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As summer begins to slowly fade and the heat begins to dissipate, the Southwestern garden comes alive.

"Second Spring" in the Southwest Garden

Plants perk up in the absence of 100+ degree temperatures and people begin to venture outdoors  (without their hats!) to enjoy their beautiful surroundings.

When people talk about their favorite season, many will tell you that spring is the time that they enjoy the most as their gardens come alive, spring forth with new green growth and colorful blooms.  

Sky Flower (Duranta erecta)

Sky Flower (Duranta erecta)

While spring is a glorious time in the desert landscape with winter blooms overlapping with spring flowering plants along with cactus flowers – it isn’t the only ‘spring’ that the desert experiences.

"second spring" in the desert Southwest

Fall is often referred to as the “second spring” in the desert southwest as plants take on a refreshed appearance due to the cooler temperatures with many still producing flowers.  Many birds, butterflies and other wildlife reappear during the daytime hours in autumn.

Desert residents often find themselves making excuses to spend more time outdoors whether it’s taking a longer walk or bringing their laptop outdoors where they can enjoy the comfortable temperatures and surrounding beauty of the landscape.

"second spring" in the desert Southwest

Fall is also a time where we take a look around our own garden setting and decide to make some changes whether it is taking out thirsty, old plants replacing them with attractive, drought tolerant plants or creating an outdoor room by expanding a patio or perhaps adding a pergola.

Flame Acanthus (Anisacanthus quadrifidus v. wrightii)

Flame Acanthus (Anisacanthus quadrifidus v. wrightii)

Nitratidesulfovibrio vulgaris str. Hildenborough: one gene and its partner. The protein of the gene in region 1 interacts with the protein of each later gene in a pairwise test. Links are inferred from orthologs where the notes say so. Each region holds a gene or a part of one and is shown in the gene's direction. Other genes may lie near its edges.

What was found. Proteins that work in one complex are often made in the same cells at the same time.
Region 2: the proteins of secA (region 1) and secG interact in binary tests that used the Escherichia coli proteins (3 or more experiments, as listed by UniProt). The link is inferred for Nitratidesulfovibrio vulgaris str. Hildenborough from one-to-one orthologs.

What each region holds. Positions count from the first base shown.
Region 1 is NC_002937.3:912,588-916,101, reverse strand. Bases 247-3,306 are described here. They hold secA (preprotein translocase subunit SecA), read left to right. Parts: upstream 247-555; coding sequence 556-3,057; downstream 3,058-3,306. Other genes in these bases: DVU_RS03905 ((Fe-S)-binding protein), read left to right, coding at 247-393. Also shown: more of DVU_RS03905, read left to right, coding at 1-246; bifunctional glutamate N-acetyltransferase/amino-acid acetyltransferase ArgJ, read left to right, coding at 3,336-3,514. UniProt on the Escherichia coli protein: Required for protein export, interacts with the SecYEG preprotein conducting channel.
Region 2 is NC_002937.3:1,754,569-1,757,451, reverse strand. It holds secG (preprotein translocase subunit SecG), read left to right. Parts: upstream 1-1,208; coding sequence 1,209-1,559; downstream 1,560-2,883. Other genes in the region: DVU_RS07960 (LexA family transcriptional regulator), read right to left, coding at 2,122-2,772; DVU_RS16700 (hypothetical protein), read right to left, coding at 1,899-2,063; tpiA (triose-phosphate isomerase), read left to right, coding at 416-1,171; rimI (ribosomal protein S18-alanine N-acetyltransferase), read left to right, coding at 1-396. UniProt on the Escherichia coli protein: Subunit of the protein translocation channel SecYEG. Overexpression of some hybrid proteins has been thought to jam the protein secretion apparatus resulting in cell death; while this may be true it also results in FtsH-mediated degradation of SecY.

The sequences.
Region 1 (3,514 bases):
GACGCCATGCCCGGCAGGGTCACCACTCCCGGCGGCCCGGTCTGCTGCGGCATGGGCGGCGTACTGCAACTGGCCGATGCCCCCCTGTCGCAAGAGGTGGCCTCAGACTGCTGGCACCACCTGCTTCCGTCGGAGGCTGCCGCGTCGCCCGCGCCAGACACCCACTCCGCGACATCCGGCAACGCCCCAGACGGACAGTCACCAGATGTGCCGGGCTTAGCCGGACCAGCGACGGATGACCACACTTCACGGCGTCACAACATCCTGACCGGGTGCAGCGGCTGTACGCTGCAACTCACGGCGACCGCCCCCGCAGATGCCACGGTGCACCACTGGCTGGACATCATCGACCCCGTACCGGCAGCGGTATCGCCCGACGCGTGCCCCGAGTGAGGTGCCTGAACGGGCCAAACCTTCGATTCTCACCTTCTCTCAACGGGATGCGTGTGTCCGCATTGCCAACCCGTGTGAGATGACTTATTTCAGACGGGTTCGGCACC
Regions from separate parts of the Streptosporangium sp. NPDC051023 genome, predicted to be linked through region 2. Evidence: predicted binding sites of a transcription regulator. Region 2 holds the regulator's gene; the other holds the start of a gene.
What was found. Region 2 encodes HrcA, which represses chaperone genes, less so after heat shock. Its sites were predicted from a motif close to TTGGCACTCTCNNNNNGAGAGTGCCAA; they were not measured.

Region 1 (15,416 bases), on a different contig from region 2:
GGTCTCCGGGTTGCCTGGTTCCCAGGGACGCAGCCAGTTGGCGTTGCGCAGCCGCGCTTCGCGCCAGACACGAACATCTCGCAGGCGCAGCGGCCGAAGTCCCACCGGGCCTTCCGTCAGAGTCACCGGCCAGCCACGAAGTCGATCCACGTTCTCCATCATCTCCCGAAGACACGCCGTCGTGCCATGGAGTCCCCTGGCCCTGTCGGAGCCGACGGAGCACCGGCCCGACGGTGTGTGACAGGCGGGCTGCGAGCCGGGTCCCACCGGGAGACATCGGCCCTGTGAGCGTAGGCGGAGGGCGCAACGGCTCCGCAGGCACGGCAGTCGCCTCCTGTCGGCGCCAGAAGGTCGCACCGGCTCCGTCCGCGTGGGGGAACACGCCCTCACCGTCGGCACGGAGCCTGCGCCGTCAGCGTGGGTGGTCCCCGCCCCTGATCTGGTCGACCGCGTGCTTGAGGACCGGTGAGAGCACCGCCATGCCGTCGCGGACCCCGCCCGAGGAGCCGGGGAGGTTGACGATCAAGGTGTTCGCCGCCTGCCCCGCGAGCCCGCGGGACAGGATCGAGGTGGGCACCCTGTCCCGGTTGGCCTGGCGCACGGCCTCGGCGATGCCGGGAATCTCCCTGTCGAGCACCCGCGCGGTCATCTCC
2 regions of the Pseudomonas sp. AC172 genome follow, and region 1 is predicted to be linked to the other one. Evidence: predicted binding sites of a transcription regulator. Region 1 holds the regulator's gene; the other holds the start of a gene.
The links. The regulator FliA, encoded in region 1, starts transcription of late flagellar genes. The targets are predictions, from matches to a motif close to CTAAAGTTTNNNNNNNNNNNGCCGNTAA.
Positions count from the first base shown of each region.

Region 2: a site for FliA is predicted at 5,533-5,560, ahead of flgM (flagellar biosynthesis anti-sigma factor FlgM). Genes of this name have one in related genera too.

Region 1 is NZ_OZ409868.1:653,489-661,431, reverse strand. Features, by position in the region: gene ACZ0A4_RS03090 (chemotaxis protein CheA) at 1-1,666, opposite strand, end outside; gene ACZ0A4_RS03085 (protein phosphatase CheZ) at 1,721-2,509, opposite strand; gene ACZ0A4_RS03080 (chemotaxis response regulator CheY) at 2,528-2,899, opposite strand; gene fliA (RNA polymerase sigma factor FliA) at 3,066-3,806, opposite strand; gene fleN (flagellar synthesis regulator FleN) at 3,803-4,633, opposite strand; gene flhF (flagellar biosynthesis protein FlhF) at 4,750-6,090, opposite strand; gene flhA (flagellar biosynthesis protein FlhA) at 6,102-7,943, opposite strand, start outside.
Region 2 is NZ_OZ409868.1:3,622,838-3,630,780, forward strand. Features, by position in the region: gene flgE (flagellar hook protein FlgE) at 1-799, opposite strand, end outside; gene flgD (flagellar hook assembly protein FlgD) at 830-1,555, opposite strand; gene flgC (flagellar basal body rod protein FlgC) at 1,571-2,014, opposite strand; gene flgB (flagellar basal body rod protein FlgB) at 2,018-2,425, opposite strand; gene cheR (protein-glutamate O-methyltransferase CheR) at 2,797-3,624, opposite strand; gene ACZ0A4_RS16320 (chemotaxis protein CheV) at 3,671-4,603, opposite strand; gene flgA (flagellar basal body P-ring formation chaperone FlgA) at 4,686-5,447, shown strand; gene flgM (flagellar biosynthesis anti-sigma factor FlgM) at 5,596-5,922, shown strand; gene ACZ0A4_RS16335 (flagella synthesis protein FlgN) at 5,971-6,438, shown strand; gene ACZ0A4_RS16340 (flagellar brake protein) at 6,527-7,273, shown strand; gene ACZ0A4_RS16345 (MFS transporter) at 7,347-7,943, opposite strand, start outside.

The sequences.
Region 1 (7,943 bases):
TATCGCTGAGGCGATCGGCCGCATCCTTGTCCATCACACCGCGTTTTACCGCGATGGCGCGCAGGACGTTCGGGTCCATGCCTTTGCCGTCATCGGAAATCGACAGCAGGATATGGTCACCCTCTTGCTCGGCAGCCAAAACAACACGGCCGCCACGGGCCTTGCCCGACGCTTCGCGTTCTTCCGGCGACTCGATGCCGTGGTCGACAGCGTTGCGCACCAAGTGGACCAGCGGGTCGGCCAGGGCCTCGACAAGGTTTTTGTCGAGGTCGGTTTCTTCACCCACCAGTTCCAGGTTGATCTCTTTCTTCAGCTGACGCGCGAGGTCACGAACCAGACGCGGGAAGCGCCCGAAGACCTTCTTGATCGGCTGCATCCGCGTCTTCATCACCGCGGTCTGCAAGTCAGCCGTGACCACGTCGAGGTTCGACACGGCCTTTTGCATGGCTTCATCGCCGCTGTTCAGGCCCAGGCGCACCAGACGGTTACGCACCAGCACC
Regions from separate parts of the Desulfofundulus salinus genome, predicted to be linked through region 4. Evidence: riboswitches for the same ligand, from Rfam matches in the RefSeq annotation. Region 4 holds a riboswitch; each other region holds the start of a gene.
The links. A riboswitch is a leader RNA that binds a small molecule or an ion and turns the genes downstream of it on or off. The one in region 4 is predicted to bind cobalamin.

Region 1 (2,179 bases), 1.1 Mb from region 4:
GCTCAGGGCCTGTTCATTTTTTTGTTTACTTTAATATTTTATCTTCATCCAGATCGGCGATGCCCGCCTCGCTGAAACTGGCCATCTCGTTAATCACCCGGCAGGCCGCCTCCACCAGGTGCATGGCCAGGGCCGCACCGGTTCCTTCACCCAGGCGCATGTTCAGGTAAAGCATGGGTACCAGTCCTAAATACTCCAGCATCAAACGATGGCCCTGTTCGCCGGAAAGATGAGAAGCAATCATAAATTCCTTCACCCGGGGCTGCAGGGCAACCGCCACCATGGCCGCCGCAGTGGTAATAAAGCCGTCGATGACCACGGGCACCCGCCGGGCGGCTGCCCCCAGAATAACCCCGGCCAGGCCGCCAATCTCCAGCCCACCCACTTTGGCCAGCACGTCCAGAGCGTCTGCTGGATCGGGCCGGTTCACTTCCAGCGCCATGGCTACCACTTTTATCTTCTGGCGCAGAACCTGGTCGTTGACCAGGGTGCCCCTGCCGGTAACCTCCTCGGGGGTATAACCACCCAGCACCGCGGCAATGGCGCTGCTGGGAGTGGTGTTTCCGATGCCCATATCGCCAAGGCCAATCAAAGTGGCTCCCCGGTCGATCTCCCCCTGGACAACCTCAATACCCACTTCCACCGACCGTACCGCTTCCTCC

No matter what garden region you live in – fall is the best time of year to add new plants to the landscape as it provides plants with three seasons in which to grow a good root system before the heat of the next summer arrives.

**Thinking of making some changes to your landscape?  Click here for a list my favorite drought tolerant plants that provide fall blooms.  

April in the desert garden is, in my humble opinion, the most beautiful time of year.  Winter and spring-flowering plants (Damianita, Penstemon and ‘Valentine’ Emu Bush) are just beginning to fade and summer blooms are beginning to appear (Coral Fountain, Lantana, and Yellow Bells).   

But perhaps, the most colorful event in this month  is the flowering of palo verde trees.  

Did you know that each species of palo verde has a different shade of yellow?  

It’s true. The differences may not be obvious unless you see them next to each other, but I’ll make it easier for you and show you some examples below.

Blue Palo Verde (Parkinsonia florida)

Photo: Blue Palo Verde (Parkinsonia florida)

Foothills (Littleaf) Palo Verde (Parkinsonia microphylla)

Photo: Foothills (Littleaf) Palo Verde (Parkinsonia microphylla)

'Desert Museum' Palo Verde (Parkinsonia hybrid 'Desert Museum')

Photo: ‘Desert Museum’ Palo Verde (Parkinsonia hybrid ‘Desert Museum’)

Palo Brea (Parkinsonia praecox)

Photo: Palo Brea (Parkinsonia praecox)

Every year, the arrival of the yellow flowers are met with delight by many and to the dismay of others.  Those that like clean, pristine landscapes, without a stray leaf or fallen flower, don’t like the flowers that they leave behind.  

As for me, I like things mostly natural and the golden carpet that my ‘Desert Museum’ palo verde trees leave behind, area welcome sight.